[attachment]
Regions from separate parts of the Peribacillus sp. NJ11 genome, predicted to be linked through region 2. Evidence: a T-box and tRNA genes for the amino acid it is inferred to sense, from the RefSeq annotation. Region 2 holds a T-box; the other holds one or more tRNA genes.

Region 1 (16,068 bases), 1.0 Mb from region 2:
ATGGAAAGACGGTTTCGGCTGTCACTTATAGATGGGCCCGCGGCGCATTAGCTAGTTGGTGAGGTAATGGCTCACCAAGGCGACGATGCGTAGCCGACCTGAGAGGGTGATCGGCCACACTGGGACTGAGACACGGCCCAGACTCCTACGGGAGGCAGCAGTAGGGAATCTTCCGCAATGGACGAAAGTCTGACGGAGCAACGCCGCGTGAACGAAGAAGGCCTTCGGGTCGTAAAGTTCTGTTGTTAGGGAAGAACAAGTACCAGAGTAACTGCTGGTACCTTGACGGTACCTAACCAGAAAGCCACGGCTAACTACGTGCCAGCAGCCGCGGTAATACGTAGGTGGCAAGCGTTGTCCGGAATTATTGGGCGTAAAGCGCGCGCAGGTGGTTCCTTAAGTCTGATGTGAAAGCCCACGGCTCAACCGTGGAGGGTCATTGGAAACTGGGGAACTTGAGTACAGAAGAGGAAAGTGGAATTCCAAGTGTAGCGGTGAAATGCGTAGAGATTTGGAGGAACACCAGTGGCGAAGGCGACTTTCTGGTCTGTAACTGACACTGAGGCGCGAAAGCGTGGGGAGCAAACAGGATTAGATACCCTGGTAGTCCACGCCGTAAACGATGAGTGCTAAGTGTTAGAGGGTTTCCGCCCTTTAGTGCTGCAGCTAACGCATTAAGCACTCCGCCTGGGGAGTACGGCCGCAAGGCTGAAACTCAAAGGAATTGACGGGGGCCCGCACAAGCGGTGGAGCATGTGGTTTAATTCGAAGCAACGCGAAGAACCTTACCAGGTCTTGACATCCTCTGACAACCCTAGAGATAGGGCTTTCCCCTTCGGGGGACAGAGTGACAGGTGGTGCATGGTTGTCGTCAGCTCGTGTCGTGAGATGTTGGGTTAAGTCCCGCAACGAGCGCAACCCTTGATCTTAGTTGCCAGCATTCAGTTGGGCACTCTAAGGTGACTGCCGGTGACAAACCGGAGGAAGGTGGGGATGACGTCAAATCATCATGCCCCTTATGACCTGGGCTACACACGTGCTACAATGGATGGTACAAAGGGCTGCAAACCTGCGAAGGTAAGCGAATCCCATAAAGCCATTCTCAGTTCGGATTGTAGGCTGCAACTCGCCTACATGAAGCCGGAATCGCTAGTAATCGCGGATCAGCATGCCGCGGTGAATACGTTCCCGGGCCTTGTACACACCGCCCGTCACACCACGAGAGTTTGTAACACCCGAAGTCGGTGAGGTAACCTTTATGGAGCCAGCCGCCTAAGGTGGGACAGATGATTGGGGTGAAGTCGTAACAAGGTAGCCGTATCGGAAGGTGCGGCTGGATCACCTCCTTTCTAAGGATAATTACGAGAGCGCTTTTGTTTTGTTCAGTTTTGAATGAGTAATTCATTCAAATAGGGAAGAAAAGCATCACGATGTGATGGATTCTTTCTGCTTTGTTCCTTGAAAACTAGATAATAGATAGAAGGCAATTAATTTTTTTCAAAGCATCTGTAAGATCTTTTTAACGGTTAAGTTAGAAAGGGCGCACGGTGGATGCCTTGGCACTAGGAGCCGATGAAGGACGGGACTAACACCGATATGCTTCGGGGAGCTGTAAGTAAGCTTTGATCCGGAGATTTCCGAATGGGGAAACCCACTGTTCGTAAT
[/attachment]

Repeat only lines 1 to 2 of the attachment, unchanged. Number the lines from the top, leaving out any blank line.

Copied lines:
Regions from separate parts of the Peribacillus sp. NJ11 genome, predicted to be linked through region 2. Evidence: a T-box and tRNA genes for the amino acid it is inferred to sense, from the RefSeq annotation. Region 2 holds a T-box; the other holds one or more tRNA genes.

Region 1 (16,068 bases), 1.0 Mb from region 2: